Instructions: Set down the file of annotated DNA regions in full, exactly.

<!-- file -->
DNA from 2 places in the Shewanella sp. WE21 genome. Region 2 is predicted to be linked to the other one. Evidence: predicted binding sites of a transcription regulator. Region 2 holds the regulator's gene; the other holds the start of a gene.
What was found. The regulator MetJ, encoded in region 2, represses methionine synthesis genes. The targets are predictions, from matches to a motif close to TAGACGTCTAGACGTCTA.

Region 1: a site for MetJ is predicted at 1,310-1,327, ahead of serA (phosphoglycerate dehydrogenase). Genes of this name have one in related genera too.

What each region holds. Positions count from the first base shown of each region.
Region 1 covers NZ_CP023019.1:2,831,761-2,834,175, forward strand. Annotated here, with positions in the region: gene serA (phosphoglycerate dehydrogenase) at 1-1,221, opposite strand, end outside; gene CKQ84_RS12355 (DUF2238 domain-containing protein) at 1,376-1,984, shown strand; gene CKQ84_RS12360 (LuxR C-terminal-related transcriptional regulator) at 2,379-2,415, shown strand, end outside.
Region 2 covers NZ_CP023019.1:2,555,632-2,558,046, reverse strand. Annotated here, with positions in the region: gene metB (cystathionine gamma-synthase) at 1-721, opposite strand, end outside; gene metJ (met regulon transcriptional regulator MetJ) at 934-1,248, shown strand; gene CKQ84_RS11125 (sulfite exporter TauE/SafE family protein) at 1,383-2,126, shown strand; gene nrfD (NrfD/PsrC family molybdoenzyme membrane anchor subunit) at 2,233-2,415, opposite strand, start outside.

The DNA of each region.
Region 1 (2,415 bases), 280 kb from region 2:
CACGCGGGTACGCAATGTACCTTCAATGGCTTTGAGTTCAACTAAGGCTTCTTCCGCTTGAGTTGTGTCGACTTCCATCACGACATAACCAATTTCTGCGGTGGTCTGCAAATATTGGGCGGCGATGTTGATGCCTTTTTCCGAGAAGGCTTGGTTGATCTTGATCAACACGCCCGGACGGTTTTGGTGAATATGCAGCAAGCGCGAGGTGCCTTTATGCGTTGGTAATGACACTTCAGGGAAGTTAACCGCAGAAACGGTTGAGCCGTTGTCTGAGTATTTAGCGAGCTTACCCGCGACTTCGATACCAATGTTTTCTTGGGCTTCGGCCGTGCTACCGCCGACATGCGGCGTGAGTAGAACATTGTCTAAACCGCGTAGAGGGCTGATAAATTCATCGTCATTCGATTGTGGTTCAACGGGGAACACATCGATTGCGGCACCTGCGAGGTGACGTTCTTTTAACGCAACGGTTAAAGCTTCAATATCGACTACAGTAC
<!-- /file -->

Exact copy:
DNA from 2 places in the Shewanella sp. WE21 genome. Region 2 is predicted to be linked to the other one. Evidence: predicted binding sites of a transcription regulator. Region 2 holds the regulator's gene; the other holds the start of a gene.
What was found. The regulator MetJ, encoded in region 2, represses methionine synthesis genes. The targets are predictions, from matches to a motif close to TAGACGTCTAGACGTCTA.

Region 1: a site for MetJ is predicted at 1,310-1,327, ahead of serA (phosphoglycerate dehydrogenase). Genes of this name have one in related genera too.

What each region holds. Positions count from the first base shown of each region.
Region 1 covers NZ_CP023019.1:2,831,761-2,834,175, forward strand. Annotated here, with positions in the region: gene serA (phosphoglycerate dehydrogenase) at 1-1,221, opposite strand, end outside; gene CKQ84_RS12355 (DUF2238 domain-containing protein) at 1,376-1,984, shown strand; gene CKQ84_RS12360 (LuxR C-terminal-related transcriptional regulator) at 2,379-2,415, shown strand, end outside.
Region 2 covers NZ_CP023019.1:2,555,632-2,558,046, reverse strand. Annotated here, with positions in the region: gene metB (cystathionine gamma-synthase) at 1-721, opposite strand, end outside; gene metJ (met regulon transcriptional regulator MetJ) at 934-1,248, shown strand; gene CKQ84_RS11125 (sulfite exporter TauE/SafE family protein) at 1,383-2,126, shown strand; gene nrfD (NrfD/PsrC family molybdoenzyme membrane anchor subunit) at 2,233-2,415, opposite strand, start outside.

The DNA of each region.
Region 1 (2,415 bases), 280 kb from region 2:
CACGCGGGTACGCAATGTACCTTCAATGGCTTTGAGTTCAACTAAGGCTTCTTCCGCTTGAGTTGTGTCGACTTCCATCACGACATAACCAATTTCTGCGGTGGTCTGCAAATATTGGGCGGCGATGTTGATGCCTTTTTCCGAGAAGGCTTGGTTGATCTTGATCAACACGCCCGGACGGTTTTGGTGAATATGCAGCAAGCGCGAGGTGCCTTTATGCGTTGGTAATGACACTTCAGGGAAGTTAACCGCAGAAACGGTTGAGCCGTTGTCTGAGTATTTAGCGAGCTTACCCGCGACTTCGATACCAATGTTTTCTTGGGCTTCGGCCGTGCTACCGCCGACATGCGGCGTGAGTAGAACATTGTCTAAACCGCGTAGAGGGCTGATAAATTCATCGTCATTCGATTGTGGTTCAACGGGGAACACATCGATTGCGGCACCTGCGAGGTGACGTTCTTTTAACGCAACGGTTAAAGCTTCAATATCGACTACAGTAC